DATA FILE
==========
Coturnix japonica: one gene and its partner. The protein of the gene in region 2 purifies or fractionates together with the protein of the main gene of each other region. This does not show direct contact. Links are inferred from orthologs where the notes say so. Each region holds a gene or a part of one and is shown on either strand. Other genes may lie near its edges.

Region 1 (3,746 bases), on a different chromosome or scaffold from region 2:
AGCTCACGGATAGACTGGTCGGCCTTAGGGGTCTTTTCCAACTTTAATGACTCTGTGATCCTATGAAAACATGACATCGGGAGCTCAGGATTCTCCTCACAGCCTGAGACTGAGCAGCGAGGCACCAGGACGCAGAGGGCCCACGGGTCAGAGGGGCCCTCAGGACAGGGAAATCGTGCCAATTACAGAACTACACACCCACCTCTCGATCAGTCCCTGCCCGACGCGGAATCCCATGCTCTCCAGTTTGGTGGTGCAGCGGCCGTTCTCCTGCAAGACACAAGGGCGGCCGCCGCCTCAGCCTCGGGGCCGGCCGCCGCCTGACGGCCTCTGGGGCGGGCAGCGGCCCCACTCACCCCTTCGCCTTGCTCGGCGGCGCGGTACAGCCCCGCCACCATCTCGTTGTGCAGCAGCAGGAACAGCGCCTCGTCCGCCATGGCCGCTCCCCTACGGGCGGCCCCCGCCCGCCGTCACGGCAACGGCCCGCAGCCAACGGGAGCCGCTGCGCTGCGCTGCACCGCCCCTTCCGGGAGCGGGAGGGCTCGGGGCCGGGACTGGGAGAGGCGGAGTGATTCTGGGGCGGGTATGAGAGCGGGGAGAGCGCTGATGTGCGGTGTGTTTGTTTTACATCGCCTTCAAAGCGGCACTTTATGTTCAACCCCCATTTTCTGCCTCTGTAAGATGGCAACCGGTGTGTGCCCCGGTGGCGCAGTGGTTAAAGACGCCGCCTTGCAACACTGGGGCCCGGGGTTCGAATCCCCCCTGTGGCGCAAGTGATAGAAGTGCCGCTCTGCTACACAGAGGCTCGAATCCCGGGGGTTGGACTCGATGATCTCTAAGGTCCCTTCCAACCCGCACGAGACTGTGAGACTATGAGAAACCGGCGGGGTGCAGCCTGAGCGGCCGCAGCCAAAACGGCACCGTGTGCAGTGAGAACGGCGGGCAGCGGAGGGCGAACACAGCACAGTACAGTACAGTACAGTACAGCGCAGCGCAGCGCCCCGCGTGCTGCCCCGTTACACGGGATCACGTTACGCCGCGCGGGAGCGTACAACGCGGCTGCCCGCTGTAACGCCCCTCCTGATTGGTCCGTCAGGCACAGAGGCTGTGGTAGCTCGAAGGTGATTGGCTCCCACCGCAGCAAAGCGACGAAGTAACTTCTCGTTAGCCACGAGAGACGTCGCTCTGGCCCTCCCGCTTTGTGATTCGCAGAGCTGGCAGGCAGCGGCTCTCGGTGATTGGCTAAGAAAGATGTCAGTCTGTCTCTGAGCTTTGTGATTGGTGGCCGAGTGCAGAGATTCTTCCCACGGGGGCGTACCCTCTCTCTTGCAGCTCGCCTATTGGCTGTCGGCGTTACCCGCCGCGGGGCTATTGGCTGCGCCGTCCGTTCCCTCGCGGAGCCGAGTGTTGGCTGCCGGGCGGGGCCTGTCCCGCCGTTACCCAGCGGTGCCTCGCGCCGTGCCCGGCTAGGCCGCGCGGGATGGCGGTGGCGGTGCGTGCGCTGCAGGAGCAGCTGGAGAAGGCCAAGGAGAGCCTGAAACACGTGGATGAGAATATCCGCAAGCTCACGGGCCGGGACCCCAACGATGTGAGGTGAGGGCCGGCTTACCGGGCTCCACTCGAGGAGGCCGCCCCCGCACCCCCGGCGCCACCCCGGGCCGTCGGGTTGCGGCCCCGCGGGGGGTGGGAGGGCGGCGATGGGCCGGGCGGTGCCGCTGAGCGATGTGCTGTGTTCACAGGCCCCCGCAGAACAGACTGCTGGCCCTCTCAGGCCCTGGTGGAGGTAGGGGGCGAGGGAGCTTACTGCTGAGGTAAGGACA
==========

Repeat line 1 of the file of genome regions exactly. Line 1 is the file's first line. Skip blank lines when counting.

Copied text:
Coturnix japonica: one gene and its partner. The protein of the gene in region 2 purifies or fractionates together with the protein of the main gene of each other region. This does not show direct contact. Links are inferred from orthologs where the notes say so. Each region holds a gene or a part of one and is shown on either strand. Other genes may lie near its edges.